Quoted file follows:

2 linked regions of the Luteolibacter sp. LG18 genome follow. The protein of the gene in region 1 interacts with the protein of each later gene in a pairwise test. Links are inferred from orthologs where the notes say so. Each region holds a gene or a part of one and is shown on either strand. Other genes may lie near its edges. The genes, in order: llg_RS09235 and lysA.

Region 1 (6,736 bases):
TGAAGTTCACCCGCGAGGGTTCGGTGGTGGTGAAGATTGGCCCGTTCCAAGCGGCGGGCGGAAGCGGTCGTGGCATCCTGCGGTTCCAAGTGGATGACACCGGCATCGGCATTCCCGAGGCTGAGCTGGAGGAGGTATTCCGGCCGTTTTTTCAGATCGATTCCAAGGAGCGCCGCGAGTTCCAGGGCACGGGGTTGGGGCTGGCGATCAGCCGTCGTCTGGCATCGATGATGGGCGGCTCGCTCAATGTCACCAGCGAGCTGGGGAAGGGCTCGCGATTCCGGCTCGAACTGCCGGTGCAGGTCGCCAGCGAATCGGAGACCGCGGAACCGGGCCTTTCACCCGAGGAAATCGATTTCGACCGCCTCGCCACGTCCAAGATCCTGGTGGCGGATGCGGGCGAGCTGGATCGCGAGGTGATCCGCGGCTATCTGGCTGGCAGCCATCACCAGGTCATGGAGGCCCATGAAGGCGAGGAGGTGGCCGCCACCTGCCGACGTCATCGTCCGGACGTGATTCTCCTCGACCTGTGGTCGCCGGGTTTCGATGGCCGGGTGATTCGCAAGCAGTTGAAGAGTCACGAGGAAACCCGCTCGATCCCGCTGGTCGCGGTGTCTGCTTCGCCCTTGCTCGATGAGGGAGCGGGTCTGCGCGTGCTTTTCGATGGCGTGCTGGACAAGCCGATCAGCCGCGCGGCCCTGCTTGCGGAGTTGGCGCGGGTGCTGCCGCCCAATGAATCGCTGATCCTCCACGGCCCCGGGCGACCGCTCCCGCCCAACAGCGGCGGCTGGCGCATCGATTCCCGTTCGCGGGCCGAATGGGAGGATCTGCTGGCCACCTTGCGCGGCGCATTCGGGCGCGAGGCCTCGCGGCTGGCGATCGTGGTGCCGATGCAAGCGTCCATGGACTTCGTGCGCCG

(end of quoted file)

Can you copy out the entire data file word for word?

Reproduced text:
2 linked regions of the Luteolibacter sp. LG18 genome follow. The protein of the gene in region 1 interacts with the protein of each later gene in a pairwise test. Links are inferred from orthologs where the notes say so. Each region holds a gene or a part of one and is shown on either strand. Other genes may lie near its edges. The genes, in order: llg_RS09235 and lysA.

Region 1 (6,736 bases):
TGAAGTTCACCCGCGAGGGTTCGGTGGTGGTGAAGATTGGCCCGTTCCAAGCGGCGGGCGGAAGCGGTCGTGGCATCCTGCGGTTCCAAGTGGATGACACCGGCATCGGCATTCCCGAGGCTGAGCTGGAGGAGGTATTCCGGCCGTTTTTTCAGATCGATTCCAAGGAGCGCCGCGAGTTCCAGGGCACGGGGTTGGGGCTGGCGATCAGCCGTCGTCTGGCATCGATGATGGGCGGCTCGCTCAATGTCACCAGCGAGCTGGGGAAGGGCTCGCGATTCCGGCTCGAACTGCCGGTGCAGGTCGCCAGCGAATCGGAGACCGCGGAACCGGGCCTTTCACCCGAGGAAATCGATTTCGACCGCCTCGCCACGTCCAAGATCCTGGTGGCGGATGCGGGCGAGCTGGATCGCGAGGTGATCCGCGGCTATCTGGCTGGCAGCCATCACCAGGTCATGGAGGCCCATGAAGGCGAGGAGGTGGCCGCCACCTGCCGACGTCATCGTCCGGACGTGATTCTCCTCGACCTGTGGTCGCCGGGTTTCGATGGCCGGGTGATTCGCAAGCAGTTGAAGAGTCACGAGGAAACCCGCTCGATCCCGCTGGTCGCGGTGTCTGCTTCGCCCTTGCTCGATGAGGGAGCGGGTCTGCGCGTGCTTTTCGATGGCGTGCTGGACAAGCCGATCAGCCGCGCGGCCCTGCTTGCGGAGTTGGCGCGGGTGCTGCCGCCCAATGAATCGCTGATCCTCCACGGCCCCGGGCGACCGCTCCCGCCCAACAGCGGCGGCTGGCGCATCGATTCCCGTTCGCGGGCCGAATGGGAGGATCTGCTGGCCACCTTGCGCGGCGCATTCGGGCGCGAGGCCTCGCGGCTGGCGATCGTGGTGCCGATGCAAGCGTCCATGGACTTCGTGCGCCG